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(Enlarge) A state historical marker at Route 152 and Old Joppa Road commemorates one of the few skirmishes involving Union and Confederate troops that took place around Harford County during the Civil War. (Matt Button | Aegis staff)

Second of two parts.


I-95 and Route 40 get most of the transportation attention in Harford County nowadays, but when the Civil War broke out 150 years ago this week, it was the new railroad linking Philadelphia with Baltimore that caused all the fuss in these parts.

Burt Kummerow, president of the Maryland Historical Society, said the railroad became a battleground of sorts, one which brought Harford County to the forefront of the war.

“I think its location was very pivotal in terms of the transportation between Philadelphia and Baltimore,” Kummerow said.

The society’s museum in Baltimore is launching today (Friday) what it says will be Maryland’s largest and most comprehensive Civil War exhibit, called “Divided Voices: Maryland in the Civil War.”

Although Southern supporters did not destroy either of the bridges in Harford County, they did succeed in damaging them enough to cut off Baltimore from Philadelphia in 1861, keeping any Northern troops on trains from reaching Washington, D.C.

One major event was a raid by troops led by Maj. Harry Gilmore, which happened later in the war.

Gilmore, from a prominent Baltimore County family, led his band of Confederate troops through northern Maryland and Pennsylvania, destroying railroad tracks and bridges and cutting telegraph lines.

He was most noted for violence at the Magnolia Station of the railroad, in Harford County, where the troops set trains on fire and destroyed a central portion of the bridge over the Gunpowder River.

The war’s explosion of violence showed how dangerous it is when people can no longer talk to each other, Kummerow said.

“I think it’s a perfect example of issues becoming so polarized that compromise is impossible, and I think that happened in the spring of 1861,” he said. “I think Maryland became ground zero for that because they had these railroad lines going through Harford County.”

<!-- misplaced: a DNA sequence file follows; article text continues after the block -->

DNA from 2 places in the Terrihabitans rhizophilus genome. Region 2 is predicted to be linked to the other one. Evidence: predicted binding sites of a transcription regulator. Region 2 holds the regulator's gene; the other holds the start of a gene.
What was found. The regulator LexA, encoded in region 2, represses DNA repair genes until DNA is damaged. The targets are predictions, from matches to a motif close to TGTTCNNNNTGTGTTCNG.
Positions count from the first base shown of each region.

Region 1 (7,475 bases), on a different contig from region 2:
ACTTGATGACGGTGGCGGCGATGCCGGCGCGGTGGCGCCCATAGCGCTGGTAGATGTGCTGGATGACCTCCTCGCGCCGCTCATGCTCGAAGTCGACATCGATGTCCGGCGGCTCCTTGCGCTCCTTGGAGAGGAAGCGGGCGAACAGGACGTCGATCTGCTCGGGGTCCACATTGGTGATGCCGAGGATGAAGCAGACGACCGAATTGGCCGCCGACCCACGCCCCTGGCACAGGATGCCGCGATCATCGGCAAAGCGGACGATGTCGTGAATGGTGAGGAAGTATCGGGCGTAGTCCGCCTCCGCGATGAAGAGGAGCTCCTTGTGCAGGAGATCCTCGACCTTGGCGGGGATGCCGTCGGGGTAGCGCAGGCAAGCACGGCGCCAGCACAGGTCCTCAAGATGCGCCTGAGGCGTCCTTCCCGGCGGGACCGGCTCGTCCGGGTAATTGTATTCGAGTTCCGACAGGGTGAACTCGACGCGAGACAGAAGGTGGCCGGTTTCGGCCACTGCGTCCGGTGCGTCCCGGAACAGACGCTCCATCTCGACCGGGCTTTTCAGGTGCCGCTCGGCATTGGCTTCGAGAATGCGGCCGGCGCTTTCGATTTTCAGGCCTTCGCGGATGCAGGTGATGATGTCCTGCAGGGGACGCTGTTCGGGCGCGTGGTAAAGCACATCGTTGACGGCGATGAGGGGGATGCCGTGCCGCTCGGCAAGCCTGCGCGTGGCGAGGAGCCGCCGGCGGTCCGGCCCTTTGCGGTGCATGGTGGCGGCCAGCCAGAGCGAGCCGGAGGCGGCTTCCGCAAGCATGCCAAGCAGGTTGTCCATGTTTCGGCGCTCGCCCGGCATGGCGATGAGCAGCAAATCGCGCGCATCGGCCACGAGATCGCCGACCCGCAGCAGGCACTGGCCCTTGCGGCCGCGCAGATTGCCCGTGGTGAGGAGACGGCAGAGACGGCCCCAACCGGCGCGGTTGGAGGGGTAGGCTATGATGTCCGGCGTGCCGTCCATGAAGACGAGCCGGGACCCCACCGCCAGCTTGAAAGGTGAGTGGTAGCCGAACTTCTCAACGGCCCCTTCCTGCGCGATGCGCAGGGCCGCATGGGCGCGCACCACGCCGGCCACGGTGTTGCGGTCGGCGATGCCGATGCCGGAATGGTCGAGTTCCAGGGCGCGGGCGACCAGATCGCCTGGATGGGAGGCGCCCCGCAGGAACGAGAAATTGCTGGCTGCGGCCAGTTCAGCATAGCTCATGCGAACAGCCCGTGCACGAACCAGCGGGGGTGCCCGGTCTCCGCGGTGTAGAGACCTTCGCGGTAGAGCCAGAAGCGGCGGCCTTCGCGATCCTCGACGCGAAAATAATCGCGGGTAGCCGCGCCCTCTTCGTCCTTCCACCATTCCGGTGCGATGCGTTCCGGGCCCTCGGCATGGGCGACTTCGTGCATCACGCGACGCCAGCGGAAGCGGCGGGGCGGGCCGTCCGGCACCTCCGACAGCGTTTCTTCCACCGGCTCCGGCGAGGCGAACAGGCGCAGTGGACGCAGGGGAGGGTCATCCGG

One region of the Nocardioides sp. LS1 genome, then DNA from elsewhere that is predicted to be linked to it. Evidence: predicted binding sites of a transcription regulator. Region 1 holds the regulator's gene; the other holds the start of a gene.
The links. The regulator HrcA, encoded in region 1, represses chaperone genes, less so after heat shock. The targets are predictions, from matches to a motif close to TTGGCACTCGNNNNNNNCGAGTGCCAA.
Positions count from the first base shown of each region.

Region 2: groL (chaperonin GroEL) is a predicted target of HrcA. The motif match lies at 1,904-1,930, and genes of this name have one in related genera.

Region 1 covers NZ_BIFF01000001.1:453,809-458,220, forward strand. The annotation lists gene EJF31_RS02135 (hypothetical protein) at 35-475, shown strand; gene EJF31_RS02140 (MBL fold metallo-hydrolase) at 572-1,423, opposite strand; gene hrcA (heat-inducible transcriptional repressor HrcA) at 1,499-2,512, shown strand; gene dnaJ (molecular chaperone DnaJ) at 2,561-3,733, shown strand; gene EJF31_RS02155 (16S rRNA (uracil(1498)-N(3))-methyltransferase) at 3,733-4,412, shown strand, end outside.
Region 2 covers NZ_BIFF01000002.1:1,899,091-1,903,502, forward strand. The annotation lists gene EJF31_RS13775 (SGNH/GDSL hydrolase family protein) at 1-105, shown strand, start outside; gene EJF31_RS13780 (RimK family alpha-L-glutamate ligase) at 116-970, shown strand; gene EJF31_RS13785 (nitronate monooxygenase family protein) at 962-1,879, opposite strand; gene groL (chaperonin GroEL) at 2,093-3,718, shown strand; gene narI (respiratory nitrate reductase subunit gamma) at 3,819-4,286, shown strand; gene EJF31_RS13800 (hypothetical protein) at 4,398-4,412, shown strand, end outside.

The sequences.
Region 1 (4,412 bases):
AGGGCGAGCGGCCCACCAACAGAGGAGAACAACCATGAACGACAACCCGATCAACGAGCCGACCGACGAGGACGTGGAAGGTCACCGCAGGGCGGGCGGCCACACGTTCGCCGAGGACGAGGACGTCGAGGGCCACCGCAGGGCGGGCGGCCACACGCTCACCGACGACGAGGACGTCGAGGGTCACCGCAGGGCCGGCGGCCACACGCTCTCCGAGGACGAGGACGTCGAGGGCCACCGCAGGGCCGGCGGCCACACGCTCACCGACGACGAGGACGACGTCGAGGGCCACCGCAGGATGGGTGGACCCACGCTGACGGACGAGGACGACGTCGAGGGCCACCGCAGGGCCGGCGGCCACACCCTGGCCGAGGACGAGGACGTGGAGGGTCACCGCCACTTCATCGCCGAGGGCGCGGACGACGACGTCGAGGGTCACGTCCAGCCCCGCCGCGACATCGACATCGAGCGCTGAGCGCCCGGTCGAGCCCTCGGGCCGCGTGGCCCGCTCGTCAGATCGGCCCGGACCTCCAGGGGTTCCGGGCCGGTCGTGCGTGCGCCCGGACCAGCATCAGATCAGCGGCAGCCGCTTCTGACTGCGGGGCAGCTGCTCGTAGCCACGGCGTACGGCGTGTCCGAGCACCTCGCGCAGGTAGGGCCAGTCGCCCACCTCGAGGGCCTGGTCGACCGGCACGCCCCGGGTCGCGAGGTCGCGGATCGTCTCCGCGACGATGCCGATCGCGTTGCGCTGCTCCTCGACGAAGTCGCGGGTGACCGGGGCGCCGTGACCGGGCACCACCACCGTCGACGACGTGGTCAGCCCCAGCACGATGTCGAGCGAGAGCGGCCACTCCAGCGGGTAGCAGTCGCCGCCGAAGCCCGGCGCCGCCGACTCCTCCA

That example seems just as relevant now, when fervent politics and culture wars still lead people to draw lines and define themselves in opposition to other Americans.

“It’s a cautionary tale,” Kummerow said about the war. “I think it’s a strong tale for us today, to be really careful that you don’t get into these polarizations.”

Historians debate whether the Civil War was inevitable.

As far as slavery goes, Kummerow, for one, said he believes it could have been ended even without such a violent conflict.

“I think probably in the end, it [slavery] was unsustainable because the rest of the world had pretty much abolished slavery very early,” he said.

“The biggest problem was, because slavery had existed for so long, there was a huge population of Africans who had no education; they were living in squalor.”

Underground and under wraps

Harford’s location also made it a site for another type of railroad: the Underground Railroad, a secret network involving a variety of people and groups devoted to helping runaway slaves get to freedom — often just one state away across the Mason and Dixon’s line, the border between
Maryland and Pennsylvania, that also forms the northern border of Harford County .

Jim Chrismer, a longtime Harford resident and major researcher on the Civil War, explained in a 2006 presentation called “Bound for the Line: Harford County and the Fugitive Slave” that the large number of freed slaves in the area was one reason the Underground Railroad existed in the county, although he also says Harford was not a major hotbed of underground abolitionist activity.

Fugitive slaves took routes that included going north along the P.W. & B. Railroad Bridge over the Susquehanna River, on foot on Harford Road or the current Route 1 and on ships up the Chesapeake Bay to Havre de Grace or to the Gunpowder River.

Chrismer said while older or more traditional narratives about the Underground Railroad portray the efforts of whites in helping blacks escape, newer interpretations stress the role blacks played in their own escapes.

He said the most common modern image shows whites assisting, but acknowledges that blacks did most of the work to get to freedom in the North.

Local efforts against slavery

The members of one religious community in Harford were especially active in the Underground Railroad: the Quakers.
James Pickard, a member of the Deer Creek Meeting of the Religious Society of Friends, said he has been studying the Quaker community’s involvement during the Civil War.